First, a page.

(Bloomberg) -- Wall Street is bracing for flurry of new debt sales next week, with two jumbo deals expected to kick off the busiest primary high-grade calendar since mid April and high-yield issuance poised for a record first-half.
Blue-chip companies may raise between $40 billion and $45 billion next week, dominated by non-financial corporations exiting voluntary blackout periods. The two jumbo transactions are expected early in the week, according Bloomberg’s Brian Smith. The high end of the projection is nearly double this week’s supply volume of $26.15 billion and would make it the busiest week since back-to-back record-setting bank deals led to a $52 billion week in mid-April.
Rates on 10-year U.S. government notes -- a benchmark for global borrowing -- plunged more than 10 basis points after U.S. job growth significantly undershot forecasts in April, suggesting that difficulty attracting workers is challenging the economic recovery.
While lower yields may boost issuance, particularly for borrowers looking to refinance existing debt, the uncertainty makes it harder for companies to plan expenses, according to Dominique Toublan, head of U.S. credit strategy at BNP Paribas SA.
“This was a big miss versus expectations,” Toublan said in an interview Friday. “It seems the experts don’t quite understand the payrolls dynamics. Is there something else we don’t understand?”
The issuance blitz in the U.S. corporate high-yield primary market almost seems unstoppable, thanks to record-low borrowing costs and huge investor appetite for risky assets. Supply is roughly $1.5 billion short of surpassing the current high of $210.44 billion set in the first half of 2020.
Chemical products manufacturer Polar US Borrower LLC is expected to price its $300 million senior unsecured junk bonds on Tuesday, while a $450 million deal to help fund the acquisition of Club Car by Platinum Equity from Ingersoll Rand may price on Thursday.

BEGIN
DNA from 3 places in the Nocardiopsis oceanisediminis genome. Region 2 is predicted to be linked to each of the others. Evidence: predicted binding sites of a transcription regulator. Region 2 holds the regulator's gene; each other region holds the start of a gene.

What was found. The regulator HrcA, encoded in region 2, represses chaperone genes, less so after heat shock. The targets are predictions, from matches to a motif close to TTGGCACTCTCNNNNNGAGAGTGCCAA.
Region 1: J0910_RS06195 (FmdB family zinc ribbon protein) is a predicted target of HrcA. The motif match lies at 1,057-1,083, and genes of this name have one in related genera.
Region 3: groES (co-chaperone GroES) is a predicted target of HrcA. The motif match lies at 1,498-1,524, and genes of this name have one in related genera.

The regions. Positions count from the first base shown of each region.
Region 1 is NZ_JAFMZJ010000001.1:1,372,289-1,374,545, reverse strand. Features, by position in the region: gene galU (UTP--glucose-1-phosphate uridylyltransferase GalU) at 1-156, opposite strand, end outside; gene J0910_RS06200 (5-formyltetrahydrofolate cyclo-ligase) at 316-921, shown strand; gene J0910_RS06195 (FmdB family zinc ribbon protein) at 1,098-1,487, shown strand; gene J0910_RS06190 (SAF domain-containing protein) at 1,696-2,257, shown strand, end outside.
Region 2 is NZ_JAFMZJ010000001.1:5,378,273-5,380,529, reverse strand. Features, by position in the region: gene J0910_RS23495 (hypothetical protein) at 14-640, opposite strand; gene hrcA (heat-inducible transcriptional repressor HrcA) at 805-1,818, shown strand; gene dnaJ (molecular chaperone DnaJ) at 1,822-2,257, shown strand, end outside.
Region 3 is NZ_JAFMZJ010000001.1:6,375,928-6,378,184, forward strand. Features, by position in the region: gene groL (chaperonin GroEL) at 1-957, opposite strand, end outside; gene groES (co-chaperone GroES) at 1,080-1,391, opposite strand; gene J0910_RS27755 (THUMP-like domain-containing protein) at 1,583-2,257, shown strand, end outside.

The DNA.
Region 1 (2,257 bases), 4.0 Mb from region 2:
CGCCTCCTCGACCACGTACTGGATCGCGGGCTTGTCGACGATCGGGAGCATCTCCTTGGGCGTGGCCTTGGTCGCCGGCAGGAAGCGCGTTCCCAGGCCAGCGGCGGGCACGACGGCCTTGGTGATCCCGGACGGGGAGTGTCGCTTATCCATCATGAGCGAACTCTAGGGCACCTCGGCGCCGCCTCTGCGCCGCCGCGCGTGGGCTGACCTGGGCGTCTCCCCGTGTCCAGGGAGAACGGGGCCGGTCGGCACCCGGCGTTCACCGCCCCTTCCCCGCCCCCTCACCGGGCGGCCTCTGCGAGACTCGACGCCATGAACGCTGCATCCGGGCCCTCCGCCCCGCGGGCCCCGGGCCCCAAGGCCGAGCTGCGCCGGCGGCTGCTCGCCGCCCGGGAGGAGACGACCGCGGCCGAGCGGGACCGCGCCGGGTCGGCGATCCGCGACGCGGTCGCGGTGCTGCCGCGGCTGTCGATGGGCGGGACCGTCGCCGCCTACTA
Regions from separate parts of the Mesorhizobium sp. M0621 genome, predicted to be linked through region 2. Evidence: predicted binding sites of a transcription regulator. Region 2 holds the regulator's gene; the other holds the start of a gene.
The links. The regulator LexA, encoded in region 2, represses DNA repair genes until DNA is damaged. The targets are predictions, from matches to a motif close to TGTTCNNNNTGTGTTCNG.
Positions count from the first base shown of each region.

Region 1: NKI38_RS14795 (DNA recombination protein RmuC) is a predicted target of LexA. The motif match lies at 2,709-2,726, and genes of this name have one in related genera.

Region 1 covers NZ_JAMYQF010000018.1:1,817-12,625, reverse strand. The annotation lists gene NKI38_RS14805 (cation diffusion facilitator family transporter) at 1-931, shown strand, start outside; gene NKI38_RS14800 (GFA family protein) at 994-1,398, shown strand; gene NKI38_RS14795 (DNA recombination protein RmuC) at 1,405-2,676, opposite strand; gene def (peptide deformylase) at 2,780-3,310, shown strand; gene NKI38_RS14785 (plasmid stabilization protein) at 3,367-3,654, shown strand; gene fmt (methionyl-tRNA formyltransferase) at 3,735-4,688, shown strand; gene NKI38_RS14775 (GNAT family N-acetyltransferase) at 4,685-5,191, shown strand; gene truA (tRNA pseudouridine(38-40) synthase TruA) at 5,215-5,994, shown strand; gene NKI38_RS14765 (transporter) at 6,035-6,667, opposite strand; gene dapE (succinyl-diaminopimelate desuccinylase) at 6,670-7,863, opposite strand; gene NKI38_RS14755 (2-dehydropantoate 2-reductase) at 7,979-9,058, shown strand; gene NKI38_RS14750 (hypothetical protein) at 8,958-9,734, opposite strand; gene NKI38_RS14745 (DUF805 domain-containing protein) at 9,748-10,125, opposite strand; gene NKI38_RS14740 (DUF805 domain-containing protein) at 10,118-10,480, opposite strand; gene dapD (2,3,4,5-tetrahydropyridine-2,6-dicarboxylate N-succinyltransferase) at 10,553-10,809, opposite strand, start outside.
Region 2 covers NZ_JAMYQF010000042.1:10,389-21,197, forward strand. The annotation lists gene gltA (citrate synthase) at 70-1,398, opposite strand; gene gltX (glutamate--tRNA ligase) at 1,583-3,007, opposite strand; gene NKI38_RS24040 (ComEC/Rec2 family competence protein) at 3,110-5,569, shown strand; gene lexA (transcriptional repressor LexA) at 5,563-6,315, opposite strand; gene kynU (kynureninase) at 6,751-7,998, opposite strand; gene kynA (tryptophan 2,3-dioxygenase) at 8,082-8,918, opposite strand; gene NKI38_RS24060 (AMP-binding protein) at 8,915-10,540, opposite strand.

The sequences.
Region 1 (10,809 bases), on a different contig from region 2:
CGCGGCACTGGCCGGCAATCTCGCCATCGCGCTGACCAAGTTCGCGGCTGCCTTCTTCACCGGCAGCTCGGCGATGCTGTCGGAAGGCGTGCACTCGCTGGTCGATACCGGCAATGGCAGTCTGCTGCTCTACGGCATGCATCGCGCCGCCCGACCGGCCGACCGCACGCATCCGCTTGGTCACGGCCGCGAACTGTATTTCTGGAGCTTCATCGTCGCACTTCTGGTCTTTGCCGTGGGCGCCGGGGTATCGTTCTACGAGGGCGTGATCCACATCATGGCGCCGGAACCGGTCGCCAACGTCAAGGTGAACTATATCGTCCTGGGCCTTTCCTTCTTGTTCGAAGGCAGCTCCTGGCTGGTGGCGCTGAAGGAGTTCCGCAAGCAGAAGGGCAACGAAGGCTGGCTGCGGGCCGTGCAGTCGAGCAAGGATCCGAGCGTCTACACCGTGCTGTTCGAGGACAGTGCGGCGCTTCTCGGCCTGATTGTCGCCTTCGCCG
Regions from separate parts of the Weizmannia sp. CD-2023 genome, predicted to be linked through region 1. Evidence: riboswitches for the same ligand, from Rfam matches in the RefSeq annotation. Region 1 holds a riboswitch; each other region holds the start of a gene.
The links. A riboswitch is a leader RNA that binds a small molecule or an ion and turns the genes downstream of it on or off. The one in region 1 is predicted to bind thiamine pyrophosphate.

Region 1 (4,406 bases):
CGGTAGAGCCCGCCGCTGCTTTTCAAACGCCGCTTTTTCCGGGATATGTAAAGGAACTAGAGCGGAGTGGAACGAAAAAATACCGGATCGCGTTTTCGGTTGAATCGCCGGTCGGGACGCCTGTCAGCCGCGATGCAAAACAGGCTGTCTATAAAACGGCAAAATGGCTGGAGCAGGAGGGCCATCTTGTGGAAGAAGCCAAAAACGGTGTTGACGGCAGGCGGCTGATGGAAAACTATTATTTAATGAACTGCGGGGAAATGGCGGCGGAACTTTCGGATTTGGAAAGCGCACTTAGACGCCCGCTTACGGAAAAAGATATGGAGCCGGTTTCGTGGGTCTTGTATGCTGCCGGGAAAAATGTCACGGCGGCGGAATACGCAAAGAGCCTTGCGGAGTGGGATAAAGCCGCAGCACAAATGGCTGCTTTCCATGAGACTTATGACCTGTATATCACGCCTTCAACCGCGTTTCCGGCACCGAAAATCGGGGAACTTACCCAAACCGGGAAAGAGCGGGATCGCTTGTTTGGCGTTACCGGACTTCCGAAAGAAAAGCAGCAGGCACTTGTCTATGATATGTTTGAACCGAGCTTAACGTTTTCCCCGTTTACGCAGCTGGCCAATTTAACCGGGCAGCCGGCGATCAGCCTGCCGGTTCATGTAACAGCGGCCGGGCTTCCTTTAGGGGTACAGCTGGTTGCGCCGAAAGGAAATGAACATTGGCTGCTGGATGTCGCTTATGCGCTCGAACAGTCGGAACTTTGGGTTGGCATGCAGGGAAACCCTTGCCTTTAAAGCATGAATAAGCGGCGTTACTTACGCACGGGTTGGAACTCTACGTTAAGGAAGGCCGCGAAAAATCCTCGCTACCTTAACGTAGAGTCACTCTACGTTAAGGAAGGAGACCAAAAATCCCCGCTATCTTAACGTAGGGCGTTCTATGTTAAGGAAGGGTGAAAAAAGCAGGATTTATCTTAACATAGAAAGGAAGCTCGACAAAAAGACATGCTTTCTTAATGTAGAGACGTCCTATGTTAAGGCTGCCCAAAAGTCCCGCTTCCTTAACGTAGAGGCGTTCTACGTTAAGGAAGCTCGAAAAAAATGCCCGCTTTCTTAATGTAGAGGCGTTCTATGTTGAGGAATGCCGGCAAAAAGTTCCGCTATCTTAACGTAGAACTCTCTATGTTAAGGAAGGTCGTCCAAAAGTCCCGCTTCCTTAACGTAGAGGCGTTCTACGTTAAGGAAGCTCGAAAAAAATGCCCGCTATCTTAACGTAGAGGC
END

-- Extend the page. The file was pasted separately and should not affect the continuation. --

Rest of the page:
In the leveraged loan market, behavioral-health software provider Therapy Brands Holdings LLC is set to wrap up its $400 million in term loans to support its $1.2 billion acquisition by private equity firm KKR & Co. There’s a bank meeting for Hilton Grand Vacations $1.3 billion term loan to partially support the acquisition of Diamond Resorts International on May 10, as well as one for Pathway Vet Alliance LLC’s $200 million incremental loan planned for Thursday.
More opportunistic borrowers may come as investors continue to pour money into U.S. leveraged loan funds, which have seen the longest positive streak since 19 weeks between February and June 2018. JPMorgan Chase & Co. credit analysts have revised upward their supply expectations across U.S. credit, most significantly for leveraged loans. The bank now sees $775 billion of full-year leveraged loan issuance and $525 billion of high-yield bond sales -- increases of $500 billlion and $150 billlion, respectively.
“Leveraged credit issuers are capitalizing on record-low yields in 2021 at an unprecedented pace as the rapid recovery in the global economy and Fed’s easy monetary stance are boosting demand for both high-yield bonds and leveraged loans,” strategists including Nelson Jantzen and Eric Beinstein wrote in a Friday report.
In distressed credit, the bid to buy Hertz Global Holdings Inc. out of bankruptcy is coming to a head with an expected auction on Monday. An investor group including Centerbridge Partners prepared a new offer to counter the one currently chosen by the company, backed by Knighthead Capital Management and Certares Management, Bloomberg reported.
Also on Monday, Ron Perelman’s cosmetic giant reports first quarter results followed by an investor call. Sequential Brands Group faces a forbearance deadline that day. Later in the week mall owner Washington Prime’s forbearance agreement is scheduled to expire May 12 pending another extension.
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